Dr. Beverly Allen: A fallen minister
Then and Now
By J. Mark Lowe
Robertson County Historical Society
Dr. Beverly Anthony Allen lived just south of Dot, Ky. near the state line. At the time of this death in1816, he left a will naming his wife, Anna, and eight children (Ann, Coke, Mary Allen, Sarah, Martha ‘Patsy', Caroline, Harriett, Hayes S. and William.) It will require additional research to locate his parents, but two of his siblings are identified within this history. His brother, Reuben Allen, lived and died in Logan County. Another brother, William ‘Billy' Allen returned to Elbert County, Ga.
Let's learn more about the story as told by Peter Cartwright and the voices of others who knew this "captivating" gentleman.
"My father sent me to school, boarding me at Dr. Beverly Allen's of Logan County; but my teacher was not well qualified to teach correctly, and I made but small progress. I, however, learned to read, write and cypher a little, but very imperfectly. Dr. Allen, with whom I boarded, in an early day, had been a traveling preacher in the Methodist Episcopal Church. He was sent to Georgia and did much good. He married in that country a fine, pious woman, a member of the Church; but he, like David, in an evil hour fell into sin, violated the laws of the country, and a writ was issued for his apprehension.
He warned the sheriff not to enter his room, and assured him if he did he would kill him. The sheriff rushed upon him, and Allen shot him dead. He fled from that country to escape justice, and settled in Logan County (then called Rogues' Harbour.) His family followed him, and here he practiced medicine.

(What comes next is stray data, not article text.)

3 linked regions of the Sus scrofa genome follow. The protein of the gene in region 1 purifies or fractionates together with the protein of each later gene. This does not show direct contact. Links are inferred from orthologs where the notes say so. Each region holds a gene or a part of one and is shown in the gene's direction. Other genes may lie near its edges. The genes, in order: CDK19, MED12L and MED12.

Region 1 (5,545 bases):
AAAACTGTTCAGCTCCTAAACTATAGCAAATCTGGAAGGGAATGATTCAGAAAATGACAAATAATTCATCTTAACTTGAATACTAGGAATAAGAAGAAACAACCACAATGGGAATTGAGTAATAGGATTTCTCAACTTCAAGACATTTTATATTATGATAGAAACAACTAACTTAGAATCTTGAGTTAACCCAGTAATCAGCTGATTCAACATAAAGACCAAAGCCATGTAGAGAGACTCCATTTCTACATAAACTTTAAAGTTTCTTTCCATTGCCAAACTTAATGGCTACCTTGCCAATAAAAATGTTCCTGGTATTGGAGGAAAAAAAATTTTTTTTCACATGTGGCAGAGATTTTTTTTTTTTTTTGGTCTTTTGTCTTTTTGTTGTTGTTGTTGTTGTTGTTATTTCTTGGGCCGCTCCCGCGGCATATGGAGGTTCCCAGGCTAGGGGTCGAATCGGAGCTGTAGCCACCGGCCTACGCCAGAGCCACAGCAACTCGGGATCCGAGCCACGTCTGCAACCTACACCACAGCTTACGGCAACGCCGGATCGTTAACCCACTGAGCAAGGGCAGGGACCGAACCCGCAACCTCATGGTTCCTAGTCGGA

It fell to my lot, after I had been a preacher several years, to visit the doctor on his dying bed. I talked to Dr. Allen, and prayed with him."
According to the Charleston (S.C.) Evening Gazette, 16 Feb 1786, "On Sunday last, at Cainhoy, the Rev. Beverly Allen, of the Methodist Episcopal Church, was married to the amiable Miss Anna Singletary, youngest daughter of John Singletary, Esq of St. Thomas parish." Bishop Asbury went from Charleston, and met the first Conference in North Carolina. The first Annual Conference of the Methodist Episcopal Church in America was held at Green Hill's in North Carolina, April 20, 1785. This conference included all of Virginia, North and South Carolina. Here Asbury sent a resolute and able missionary, Beverly Allen, and designated his appointment to Georgia. It is very significant, for it literally meant that his circuit comprehended the whole State. It was new ground, and he had to cultivate it where he could. He returned to the next Conference with a report of 78 members gathered into society. Beverly Allen was now ordained elder, and began to range.
From Historical Collections of Georgia, the related story of fugitive minister, Beverly Allen.
In the year 1790, Beverly and Billy Allen carried on the business of merchandise in the County of Elbert [Georgia.] Their storehouse and residence were on a hill
d on Broad River, to the Cherokee ford on the Savannah. There were both young, and belonged to a family, when emigrated from Virginia to Georgia soon after the Revolutionary War. Beverly Allen was handsome, with a fine voice and ardent temperament. He was one of the converts of Bishop Asbury. Preaching was a rarity when Beverly Allen became a convert. Men pricked up their ears, their souls were stirred within them, when they heard striking exhibitions of the punishments of the lower world for their sins, and the joys of the upper for their repentance.